An NHL spokesperson confirmed that Nets CEO Brett Yormark and Barclays Center developer Bruce Ratner "met with NHL officials at the league office in Manhattan recently." On Long Island, Katie Strang noted the Brooklyn arena "arose as an attractive option" for the Islanders after Nassau Coliseum voters rejected a financing plan to build a new Nassau Coliseum. An NHL source defined the meeting as "very general and conceptual in nature." Earlier this month, Yormark indicated that Barclays Center "was a viable option for the team" (NEWSDAY.com, 8/19).
SECOND TIME'S THE CHARM: On Long Island, Neil Best reports the second season at New Meadowlands Stadium began last night "with changes" after the facility opened in '10 "to mixed reviews from football fans." Most prominent among the changes "is a nearly 50 percent rise in the number of men's room urinals, primarily on the upper 300 level, where long halftime lines were a persistent problem" last season. Another complaint had been "backups on escalators that made it difficult to exit quickly," and NMS CEO Mark Lamping said that "permanent signage will direct fans to underutilized stairwells, which should help." Fans also "will be permitted to walk around the north end of the stadium, which was closed to pedestrians last season to keep them away from the service entrance" (NEWSDAY, 8/22).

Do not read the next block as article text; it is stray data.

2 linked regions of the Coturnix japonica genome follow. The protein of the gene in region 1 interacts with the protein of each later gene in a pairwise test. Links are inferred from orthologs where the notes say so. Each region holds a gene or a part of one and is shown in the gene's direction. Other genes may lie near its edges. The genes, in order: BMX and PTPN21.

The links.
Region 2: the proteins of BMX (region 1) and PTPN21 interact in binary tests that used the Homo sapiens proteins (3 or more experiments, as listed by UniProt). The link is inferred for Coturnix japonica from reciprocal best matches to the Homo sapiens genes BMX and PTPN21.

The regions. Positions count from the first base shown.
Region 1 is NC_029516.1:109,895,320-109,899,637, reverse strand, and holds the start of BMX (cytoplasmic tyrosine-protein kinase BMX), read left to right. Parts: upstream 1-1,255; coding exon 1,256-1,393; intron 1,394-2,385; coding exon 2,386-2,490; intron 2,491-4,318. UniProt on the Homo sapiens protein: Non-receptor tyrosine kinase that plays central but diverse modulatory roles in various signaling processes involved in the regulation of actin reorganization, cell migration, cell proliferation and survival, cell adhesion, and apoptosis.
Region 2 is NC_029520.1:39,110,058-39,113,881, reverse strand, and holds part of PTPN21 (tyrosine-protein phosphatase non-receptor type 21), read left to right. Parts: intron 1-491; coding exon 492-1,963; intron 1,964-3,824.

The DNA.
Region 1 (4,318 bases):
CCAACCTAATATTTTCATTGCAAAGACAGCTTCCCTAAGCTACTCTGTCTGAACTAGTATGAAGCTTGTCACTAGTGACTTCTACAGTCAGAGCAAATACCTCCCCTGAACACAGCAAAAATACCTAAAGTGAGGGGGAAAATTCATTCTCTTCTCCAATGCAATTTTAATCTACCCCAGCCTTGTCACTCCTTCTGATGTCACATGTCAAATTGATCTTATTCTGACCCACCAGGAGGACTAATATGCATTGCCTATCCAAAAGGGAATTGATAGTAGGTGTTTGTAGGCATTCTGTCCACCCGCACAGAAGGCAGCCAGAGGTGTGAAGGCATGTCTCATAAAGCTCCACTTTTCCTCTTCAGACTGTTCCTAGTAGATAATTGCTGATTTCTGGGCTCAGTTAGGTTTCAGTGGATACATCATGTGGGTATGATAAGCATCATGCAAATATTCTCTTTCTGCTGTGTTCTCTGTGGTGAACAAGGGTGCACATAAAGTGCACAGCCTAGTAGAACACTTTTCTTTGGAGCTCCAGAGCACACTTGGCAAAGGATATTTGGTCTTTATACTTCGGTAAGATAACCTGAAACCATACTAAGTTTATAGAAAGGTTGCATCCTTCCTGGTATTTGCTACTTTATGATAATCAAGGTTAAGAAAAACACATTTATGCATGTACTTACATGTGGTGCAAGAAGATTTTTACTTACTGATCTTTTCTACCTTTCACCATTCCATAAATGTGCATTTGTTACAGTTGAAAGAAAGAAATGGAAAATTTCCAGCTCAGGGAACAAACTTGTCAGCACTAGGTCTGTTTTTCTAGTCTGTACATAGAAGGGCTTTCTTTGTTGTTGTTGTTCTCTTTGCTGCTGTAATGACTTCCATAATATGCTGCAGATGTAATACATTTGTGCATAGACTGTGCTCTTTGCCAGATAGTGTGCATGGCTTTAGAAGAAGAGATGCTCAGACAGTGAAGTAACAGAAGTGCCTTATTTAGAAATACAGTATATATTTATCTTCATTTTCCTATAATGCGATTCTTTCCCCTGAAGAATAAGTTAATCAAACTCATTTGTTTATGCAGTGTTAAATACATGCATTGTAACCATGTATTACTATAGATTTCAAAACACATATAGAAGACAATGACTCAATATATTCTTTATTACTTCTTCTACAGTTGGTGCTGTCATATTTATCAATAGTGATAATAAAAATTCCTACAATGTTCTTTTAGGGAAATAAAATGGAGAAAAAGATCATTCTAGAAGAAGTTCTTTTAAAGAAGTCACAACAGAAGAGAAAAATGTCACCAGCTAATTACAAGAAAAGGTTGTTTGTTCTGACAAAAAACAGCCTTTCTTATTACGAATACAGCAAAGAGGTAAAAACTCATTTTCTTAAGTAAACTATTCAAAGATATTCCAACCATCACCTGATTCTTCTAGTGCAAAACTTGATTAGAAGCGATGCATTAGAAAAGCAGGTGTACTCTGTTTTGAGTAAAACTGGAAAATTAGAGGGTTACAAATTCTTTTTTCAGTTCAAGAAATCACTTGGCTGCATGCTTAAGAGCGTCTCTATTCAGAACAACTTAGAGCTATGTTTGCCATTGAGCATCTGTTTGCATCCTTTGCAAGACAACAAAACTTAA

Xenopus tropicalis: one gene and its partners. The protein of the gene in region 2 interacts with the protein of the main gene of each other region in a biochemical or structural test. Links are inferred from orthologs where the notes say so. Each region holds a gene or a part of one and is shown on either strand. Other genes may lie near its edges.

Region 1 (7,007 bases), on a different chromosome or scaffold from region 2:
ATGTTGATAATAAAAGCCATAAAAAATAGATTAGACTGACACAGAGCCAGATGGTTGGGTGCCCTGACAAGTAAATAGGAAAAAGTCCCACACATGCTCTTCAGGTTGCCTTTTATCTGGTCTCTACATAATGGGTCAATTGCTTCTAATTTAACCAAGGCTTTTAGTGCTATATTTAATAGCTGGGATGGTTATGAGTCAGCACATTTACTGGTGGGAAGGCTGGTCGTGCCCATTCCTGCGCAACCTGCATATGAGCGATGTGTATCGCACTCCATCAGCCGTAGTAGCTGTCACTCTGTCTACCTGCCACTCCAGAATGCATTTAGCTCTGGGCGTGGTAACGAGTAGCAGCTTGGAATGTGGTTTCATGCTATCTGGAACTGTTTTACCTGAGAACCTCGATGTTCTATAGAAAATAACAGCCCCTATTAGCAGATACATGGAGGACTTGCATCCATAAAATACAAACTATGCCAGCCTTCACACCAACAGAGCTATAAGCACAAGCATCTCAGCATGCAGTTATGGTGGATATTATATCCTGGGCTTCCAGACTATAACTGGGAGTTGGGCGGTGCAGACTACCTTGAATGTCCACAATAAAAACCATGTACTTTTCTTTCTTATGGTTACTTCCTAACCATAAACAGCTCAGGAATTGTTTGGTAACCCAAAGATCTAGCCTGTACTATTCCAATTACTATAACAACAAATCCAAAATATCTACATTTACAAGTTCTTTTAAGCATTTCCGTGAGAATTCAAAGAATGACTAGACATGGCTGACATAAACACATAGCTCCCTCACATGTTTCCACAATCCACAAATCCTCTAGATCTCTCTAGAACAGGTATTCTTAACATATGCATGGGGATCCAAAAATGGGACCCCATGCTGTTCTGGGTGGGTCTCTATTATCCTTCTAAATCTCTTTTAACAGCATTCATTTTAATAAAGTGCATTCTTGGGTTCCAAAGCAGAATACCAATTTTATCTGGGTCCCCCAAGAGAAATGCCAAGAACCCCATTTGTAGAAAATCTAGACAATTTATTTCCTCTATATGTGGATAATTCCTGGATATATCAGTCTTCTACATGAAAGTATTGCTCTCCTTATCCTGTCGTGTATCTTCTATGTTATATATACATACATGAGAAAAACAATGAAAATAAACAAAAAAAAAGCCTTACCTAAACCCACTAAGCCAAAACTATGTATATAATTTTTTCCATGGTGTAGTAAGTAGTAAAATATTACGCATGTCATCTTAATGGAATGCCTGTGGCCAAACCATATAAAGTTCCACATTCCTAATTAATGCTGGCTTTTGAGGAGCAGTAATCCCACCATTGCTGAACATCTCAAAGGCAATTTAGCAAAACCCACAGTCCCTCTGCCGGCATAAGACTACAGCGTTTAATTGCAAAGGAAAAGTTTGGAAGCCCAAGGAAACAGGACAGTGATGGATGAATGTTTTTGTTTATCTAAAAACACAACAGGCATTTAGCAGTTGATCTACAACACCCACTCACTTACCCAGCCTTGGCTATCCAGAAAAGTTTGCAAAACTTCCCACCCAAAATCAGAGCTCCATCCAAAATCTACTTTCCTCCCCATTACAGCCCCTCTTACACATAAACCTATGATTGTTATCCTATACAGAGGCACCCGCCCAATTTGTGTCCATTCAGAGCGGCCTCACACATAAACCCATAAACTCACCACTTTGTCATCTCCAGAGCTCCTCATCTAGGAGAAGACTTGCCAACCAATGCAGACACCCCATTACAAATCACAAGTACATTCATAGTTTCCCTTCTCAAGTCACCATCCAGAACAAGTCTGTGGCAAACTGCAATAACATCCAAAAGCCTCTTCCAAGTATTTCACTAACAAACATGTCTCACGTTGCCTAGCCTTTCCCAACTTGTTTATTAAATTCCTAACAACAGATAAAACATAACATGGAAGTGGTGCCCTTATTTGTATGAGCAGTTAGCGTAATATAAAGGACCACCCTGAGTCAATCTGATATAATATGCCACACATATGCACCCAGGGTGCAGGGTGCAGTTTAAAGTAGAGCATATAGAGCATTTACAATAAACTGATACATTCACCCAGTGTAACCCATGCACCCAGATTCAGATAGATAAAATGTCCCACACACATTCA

NO OLYMPIC MOVEMENT: The BBC's David Bond reports an "independent investigation has upheld the decision to award" the London Olympic Stadium to English soccer club West Ham following the '12 Games. The inquiry "came after allegations that a director of the Olympic Park Legacy Company was paid by West Ham during the contest" with EPL club Tottenham Hotspur. But forensic accountants from Moore Stephens "decided that was not relevant to West Ham being named tenants." Still, Tottenham officials "want a judicial review and, despite having their first request rejected, are due to present evidence again at an oral hearing at the High Court on Wednesday" (BBC.co.uk, 8/22).
WALK DOWN THE ROAD: New Queens Park Rangers Owner Tony Fernandes "has admitted that the club's long-term future lies away from their cramped Loftus Road stadium, which has the smallest capacity (18,682) of any" EPL facility. QPR has played at Loftus Road for nearly 95 years, but Fernandes said, "It's early days but of course it would be great to get a bigger stadium and that's certainly in my mind" (London INDEPENDENT, 8/22).